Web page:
U.S. political party preferences have shifted toward Republicans in recent months

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A new Gallup analysis has looked at how Americans’ partisan preferences have shifted through 2021, with results that indicate momentum for Republicans heading into this midterm election year.

Gallup found that Americans’ party preferences were relatively stable through 2021 as a whole. But when the year was broken down into quarters, there was a noticeable change. In the first quarter of 2021, Democrats had a 9-point advantage over Republicans, but by the last quarter of the year that edge had swelled sharply to a 5-point Republican advantage, according to aggregate data from Gallup.

“The 9-point Democratic advantage in the first quarter and the 5-point Republican advantage in the fourth quarter are among the largest that Gallup has measured for each party in any quarter since it began regularly measuring the identification and party leaning in 1991,” writes Jeffrey Jones, editor of Gallup.

Party identification tendencies can often be strong indicators of how a party will fare in House elections. And more in Washington are already predicting a grim outcome for Democrats in November, both in the House and the Senate.

“I think what we’re seeing is more significant in the medium term and maybe not hugely significant in the long term,” said Christine Matthews, a veteran Republican pollster.

Matthews pointed to “generic voting,” a polling question that asks voters whether they will vote Democrats or Republicans for Congress. She saw a similar trend in the fourth quarter on this issue, with Republicans holding an advantage over Democrats.

“By the time we get into the summer, if the Democrats are still tied on the wildcard ballot, it’s going to be a midterm disaster for them,” Matthews said. “And they usually have to lead 5-7 points to do well.”

Cornell Belcher, a Democratic pollster who worked on former President Barack Obama’s campaigns, cautioned against making “general statements” based on limited data. But he said the existing data suggests trends typical of a presidential party heading into a midterm election year.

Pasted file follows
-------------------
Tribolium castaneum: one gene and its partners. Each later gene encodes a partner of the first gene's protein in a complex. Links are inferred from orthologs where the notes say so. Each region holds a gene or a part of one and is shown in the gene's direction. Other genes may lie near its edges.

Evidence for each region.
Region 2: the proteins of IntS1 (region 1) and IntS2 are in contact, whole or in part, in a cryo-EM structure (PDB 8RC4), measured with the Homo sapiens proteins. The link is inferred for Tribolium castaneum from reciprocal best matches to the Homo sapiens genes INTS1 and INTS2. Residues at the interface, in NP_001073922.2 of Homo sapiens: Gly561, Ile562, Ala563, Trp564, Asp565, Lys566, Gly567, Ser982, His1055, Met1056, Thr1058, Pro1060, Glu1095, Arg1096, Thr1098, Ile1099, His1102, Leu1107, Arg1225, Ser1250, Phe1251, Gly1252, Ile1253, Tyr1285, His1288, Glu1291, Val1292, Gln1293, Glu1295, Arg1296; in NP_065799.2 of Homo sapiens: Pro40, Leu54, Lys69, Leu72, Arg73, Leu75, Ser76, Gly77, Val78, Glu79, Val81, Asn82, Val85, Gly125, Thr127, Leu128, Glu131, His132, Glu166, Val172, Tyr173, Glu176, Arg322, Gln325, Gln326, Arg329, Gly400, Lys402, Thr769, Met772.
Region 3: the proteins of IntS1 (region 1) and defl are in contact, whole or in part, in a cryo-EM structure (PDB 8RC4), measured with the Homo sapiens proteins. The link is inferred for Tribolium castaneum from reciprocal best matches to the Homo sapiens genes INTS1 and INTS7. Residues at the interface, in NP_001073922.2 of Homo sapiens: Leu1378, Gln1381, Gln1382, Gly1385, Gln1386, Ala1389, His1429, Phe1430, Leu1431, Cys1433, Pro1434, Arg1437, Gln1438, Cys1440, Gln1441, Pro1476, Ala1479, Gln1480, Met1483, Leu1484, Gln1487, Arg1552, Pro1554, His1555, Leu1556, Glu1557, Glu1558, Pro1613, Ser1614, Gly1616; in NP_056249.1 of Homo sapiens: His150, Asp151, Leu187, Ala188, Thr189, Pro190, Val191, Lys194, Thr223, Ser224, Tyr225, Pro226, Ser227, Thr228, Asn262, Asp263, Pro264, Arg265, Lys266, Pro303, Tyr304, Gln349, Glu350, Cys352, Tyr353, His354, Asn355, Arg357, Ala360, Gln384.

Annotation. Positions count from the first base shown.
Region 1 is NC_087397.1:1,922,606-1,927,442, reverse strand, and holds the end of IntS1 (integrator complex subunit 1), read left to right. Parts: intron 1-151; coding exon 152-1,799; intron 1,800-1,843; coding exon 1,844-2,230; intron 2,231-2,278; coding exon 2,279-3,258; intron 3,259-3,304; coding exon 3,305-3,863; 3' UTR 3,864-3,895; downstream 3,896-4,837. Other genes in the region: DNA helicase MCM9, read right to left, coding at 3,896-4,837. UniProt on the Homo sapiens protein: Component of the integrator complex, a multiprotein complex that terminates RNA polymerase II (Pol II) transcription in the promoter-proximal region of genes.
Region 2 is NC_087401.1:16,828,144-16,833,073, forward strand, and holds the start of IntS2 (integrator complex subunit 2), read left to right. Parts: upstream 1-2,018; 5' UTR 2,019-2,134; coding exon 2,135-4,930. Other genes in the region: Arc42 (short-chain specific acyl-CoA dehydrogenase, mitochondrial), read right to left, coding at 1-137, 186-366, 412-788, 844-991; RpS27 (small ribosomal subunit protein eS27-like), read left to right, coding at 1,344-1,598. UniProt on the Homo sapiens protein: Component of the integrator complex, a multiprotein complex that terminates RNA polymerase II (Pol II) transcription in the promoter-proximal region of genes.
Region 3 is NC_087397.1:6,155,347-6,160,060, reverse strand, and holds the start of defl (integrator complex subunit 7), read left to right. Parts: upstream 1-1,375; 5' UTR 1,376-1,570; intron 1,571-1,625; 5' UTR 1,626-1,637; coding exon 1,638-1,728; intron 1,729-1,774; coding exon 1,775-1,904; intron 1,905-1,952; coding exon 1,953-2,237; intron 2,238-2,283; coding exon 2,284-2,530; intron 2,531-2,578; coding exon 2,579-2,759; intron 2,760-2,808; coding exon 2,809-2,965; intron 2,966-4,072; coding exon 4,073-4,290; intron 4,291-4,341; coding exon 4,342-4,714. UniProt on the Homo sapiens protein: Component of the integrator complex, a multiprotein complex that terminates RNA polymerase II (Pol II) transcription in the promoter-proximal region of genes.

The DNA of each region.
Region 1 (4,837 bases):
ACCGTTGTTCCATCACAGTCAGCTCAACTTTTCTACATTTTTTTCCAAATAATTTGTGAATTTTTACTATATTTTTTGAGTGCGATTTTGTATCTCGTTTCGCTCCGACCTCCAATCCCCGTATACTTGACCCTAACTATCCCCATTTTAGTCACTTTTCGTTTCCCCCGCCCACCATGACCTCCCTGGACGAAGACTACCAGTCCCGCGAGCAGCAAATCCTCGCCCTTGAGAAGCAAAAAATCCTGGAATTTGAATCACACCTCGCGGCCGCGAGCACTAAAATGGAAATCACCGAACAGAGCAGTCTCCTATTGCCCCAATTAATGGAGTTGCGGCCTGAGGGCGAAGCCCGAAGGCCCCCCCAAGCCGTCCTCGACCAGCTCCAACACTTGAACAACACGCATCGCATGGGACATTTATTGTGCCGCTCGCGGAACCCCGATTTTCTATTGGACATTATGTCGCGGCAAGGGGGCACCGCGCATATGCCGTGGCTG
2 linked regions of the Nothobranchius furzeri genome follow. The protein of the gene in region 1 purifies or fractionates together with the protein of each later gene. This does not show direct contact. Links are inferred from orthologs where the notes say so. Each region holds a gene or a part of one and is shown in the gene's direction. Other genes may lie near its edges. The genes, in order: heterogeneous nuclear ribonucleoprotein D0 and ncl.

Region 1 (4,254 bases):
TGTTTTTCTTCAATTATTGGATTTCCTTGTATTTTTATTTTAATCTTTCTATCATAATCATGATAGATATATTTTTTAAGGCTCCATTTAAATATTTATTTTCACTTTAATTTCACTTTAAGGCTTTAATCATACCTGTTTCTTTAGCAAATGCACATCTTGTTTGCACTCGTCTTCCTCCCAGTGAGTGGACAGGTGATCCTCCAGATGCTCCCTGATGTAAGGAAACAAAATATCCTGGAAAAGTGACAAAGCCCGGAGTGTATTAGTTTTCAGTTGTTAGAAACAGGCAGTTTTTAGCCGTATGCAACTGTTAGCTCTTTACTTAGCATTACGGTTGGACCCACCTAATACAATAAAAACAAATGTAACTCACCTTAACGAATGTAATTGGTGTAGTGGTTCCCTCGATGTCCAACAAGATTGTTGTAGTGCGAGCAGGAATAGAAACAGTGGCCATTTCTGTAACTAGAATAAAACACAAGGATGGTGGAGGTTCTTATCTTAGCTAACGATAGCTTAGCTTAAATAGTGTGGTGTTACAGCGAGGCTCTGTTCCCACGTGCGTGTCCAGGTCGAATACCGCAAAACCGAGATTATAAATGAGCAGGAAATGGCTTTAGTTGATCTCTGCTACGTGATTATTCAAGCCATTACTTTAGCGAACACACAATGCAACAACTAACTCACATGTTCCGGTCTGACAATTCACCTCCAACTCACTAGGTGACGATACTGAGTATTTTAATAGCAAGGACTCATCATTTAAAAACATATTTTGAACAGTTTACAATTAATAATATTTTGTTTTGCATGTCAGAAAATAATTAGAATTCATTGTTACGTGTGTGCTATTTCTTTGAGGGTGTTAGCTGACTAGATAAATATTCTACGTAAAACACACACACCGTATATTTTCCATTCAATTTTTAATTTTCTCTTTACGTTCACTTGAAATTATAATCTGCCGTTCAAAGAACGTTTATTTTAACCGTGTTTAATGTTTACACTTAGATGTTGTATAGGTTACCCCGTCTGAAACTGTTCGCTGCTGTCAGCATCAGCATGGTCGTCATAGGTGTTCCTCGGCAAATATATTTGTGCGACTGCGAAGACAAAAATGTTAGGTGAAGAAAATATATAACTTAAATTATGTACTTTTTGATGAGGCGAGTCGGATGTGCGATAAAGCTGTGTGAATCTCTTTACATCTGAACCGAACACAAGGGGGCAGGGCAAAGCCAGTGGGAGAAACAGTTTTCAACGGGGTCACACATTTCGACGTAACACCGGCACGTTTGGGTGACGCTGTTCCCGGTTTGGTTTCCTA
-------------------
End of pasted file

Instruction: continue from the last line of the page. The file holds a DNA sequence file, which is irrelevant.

“What you have over and over again… in our midterms is one side demobilized and the other mobilized. And right now it looks like a classic midterm election for the ruling president’s party. , where their constituents show signs along the way of lack of enthusiasm and demobilization,” he said.

The changes Gallup found in 2021 occurred both among self-identified supporters and independents who leaned toward one party or the other. Between the first quarter of 2021 and the fourth quarter, for example, the percentage of Democratic-leaning independents fell by five points. Among Republican-leaning independents, there was a 4-point increase over the same period.

Belcher pointed out that party identification is fluid and can also be seen as a measure of enthusiasm.

“If you see your voters who were independent Republicans and they go back to the Republican segment, for me it’s a question of energy and the possibility of mobilization,” he said. “And if you see those softer Democrats walking away, that’s also something for me that’s not far off a measure of excitement.”

Gallup also found that self-identified independents remain the largest political group in the United States.

Overall in 2021, they found that 42% of Americans identified as independents, compared to 29% who identified as Democrats and 27% as Republicans. Among independents, roughly equal shares leaned toward each major political party in 2021.

Americans have increasingly identified as independent over the past decade, according to Gallup. Prior to 2011, the share of Americans who identified as independent had never reached 40%.

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